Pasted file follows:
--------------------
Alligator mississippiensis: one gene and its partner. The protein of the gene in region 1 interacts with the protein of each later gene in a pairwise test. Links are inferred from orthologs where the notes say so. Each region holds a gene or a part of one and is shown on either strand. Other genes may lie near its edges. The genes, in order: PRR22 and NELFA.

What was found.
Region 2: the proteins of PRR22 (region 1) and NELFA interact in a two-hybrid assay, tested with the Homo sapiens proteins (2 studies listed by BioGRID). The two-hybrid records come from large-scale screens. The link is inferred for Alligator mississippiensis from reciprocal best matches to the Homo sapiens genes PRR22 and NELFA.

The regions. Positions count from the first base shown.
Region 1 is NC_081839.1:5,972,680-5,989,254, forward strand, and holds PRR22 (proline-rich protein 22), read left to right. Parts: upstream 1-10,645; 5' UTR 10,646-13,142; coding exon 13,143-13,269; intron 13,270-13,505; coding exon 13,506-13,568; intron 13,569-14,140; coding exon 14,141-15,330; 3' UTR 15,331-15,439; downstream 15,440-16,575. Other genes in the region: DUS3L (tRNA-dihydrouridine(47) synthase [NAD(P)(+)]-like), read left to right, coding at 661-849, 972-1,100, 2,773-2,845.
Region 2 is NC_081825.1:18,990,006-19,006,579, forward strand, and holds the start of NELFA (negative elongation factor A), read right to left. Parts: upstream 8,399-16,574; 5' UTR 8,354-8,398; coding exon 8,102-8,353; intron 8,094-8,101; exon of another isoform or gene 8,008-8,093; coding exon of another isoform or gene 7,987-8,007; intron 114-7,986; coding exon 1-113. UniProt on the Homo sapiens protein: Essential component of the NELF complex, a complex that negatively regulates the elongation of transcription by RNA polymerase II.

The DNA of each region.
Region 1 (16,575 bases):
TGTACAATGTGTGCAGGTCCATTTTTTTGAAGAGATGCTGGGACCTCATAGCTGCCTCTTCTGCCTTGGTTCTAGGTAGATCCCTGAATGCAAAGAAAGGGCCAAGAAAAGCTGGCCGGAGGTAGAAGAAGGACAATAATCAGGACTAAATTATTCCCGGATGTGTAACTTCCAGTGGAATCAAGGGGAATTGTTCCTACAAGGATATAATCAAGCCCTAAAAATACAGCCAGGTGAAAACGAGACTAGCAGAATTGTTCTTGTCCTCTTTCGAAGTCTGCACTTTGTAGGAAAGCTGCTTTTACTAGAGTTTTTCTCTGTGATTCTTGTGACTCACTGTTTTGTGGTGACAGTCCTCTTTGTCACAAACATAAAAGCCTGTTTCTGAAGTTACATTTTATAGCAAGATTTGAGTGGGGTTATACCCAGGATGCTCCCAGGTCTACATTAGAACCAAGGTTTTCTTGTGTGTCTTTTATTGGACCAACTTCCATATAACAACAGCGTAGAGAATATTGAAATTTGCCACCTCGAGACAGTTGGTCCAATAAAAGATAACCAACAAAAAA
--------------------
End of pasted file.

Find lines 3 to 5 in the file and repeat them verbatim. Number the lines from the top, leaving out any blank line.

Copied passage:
Region 2: the proteins of PRR22 (region 1) and NELFA interact in a two-hybrid assay, tested with the Homo sapiens proteins (2 studies listed by BioGRID). The two-hybrid records come from large-scale screens. The link is inferred for Alligator mississippiensis from reciprocal best matches to the Homo sapiens genes PRR22 and NELFA.

The regions. Positions count from the first base shown.
Region 1 is NC_081839.1:5,972,680-5,989,254, forward strand, and holds PRR22 (proline-rich protein 22), read left to right. Parts: upstream 1-10,645; 5' UTR 10,646-13,142; coding exon 13,143-13,269; intron 13,270-13,505; coding exon 13,506-13,568; intron 13,569-14,140; coding exon 14,141-15,330; 3' UTR 15,331-15,439; downstream 15,440-16,575. Other genes in the region: DUS3L (tRNA-dihydrouridine(47) synthase [NAD(P)(+)]-like), read left to right, coding at 661-849, 972-1,100, 2,773-2,845.